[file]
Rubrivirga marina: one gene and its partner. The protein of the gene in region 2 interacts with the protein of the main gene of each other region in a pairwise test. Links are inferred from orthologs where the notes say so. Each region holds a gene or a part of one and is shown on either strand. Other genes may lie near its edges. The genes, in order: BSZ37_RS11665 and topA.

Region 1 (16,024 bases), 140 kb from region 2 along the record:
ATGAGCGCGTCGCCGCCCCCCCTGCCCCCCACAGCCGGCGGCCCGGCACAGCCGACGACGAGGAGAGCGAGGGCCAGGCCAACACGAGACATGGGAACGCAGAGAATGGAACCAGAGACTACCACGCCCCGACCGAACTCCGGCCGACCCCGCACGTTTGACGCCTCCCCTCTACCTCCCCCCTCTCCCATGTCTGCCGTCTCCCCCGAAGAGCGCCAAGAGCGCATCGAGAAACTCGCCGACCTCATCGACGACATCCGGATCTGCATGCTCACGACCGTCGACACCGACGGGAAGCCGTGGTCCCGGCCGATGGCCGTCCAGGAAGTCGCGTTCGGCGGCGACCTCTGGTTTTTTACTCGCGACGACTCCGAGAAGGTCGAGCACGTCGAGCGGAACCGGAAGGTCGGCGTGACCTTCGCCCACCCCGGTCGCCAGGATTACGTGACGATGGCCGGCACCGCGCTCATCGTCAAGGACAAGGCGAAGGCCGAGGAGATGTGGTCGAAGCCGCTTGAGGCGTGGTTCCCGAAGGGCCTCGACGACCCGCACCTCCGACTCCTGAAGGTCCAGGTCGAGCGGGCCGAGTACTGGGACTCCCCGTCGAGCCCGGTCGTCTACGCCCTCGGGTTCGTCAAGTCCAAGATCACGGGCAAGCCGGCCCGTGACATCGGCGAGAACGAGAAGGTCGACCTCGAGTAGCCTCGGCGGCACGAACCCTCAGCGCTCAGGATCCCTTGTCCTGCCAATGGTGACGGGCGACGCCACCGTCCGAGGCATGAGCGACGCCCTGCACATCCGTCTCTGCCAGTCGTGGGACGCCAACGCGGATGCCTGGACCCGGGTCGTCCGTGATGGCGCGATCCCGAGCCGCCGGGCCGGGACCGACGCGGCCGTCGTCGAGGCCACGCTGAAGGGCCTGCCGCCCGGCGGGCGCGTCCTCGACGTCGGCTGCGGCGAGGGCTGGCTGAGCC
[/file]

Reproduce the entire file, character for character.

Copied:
Rubrivirga marina: one gene and its partner. The protein of the gene in region 2 interacts with the protein of the main gene of each other region in a pairwise test. Links are inferred from orthologs where the notes say so. Each region holds a gene or a part of one and is shown on either strand. Other genes may lie near its edges. The genes, in order: BSZ37_RS11665 and topA.

Region 1 (16,024 bases), 140 kb from region 2 along the record:
ATGAGCGCGTCGCCGCCCCCCCTGCCCCCCACAGCCGGCGGCCCGGCACAGCCGACGACGAGGAGAGCGAGGGCCAGGCCAACACGAGACATGGGAACGCAGAGAATGGAACCAGAGACTACCACGCCCCGACCGAACTCCGGCCGACCCCGCACGTTTGACGCCTCCCCTCTACCTCCCCCCTCTCCCATGTCTGCCGTCTCCCCCGAAGAGCGCCAAGAGCGCATCGAGAAACTCGCCGACCTCATCGACGACATCCGGATCTGCATGCTCACGACCGTCGACACCGACGGGAAGCCGTGGTCCCGGCCGATGGCCGTCCAGGAAGTCGCGTTCGGCGGCGACCTCTGGTTTTTTACTCGCGACGACTCCGAGAAGGTCGAGCACGTCGAGCGGAACCGGAAGGTCGGCGTGACCTTCGCCCACCCCGGTCGCCAGGATTACGTGACGATGGCCGGCACCGCGCTCATCGTCAAGGACAAGGCGAAGGCCGAGGAGATGTGGTCGAAGCCGCTTGAGGCGTGGTTCCCGAAGGGCCTCGACGACCCGCACCTCCGACTCCTGAAGGTCCAGGTCGAGCGGGCCGAGTACTGGGACTCCCCGTCGAGCCCGGTCGTCTACGCCCTCGGGTTCGTCAAGTCCAAGATCACGGGCAAGCCGGCCCGTGACATCGGCGAGAACGAGAAGGTCGACCTCGAGTAGCCTCGGCGGCACGAACCCTCAGCGCTCAGGATCCCTTGTCCTGCCAATGGTGACGGGCGACGCCACCGTCCGAGGCATGAGCGACGCCCTGCACATCCGTCTCTGCCAGTCGTGGGACGCCAACGCGGATGCCTGGACCCGGGTCGTCCGTGATGGCGCGATCCCGAGCCGCCGGGCCGGGACCGACGCGGCCGTCGTCGAGGCCACGCTGAAGGGCCTGCCGCCCGGCGGGCGCGTCCTCGACGTCGGCTGCGGCGAGGGCTGGCTGAGCC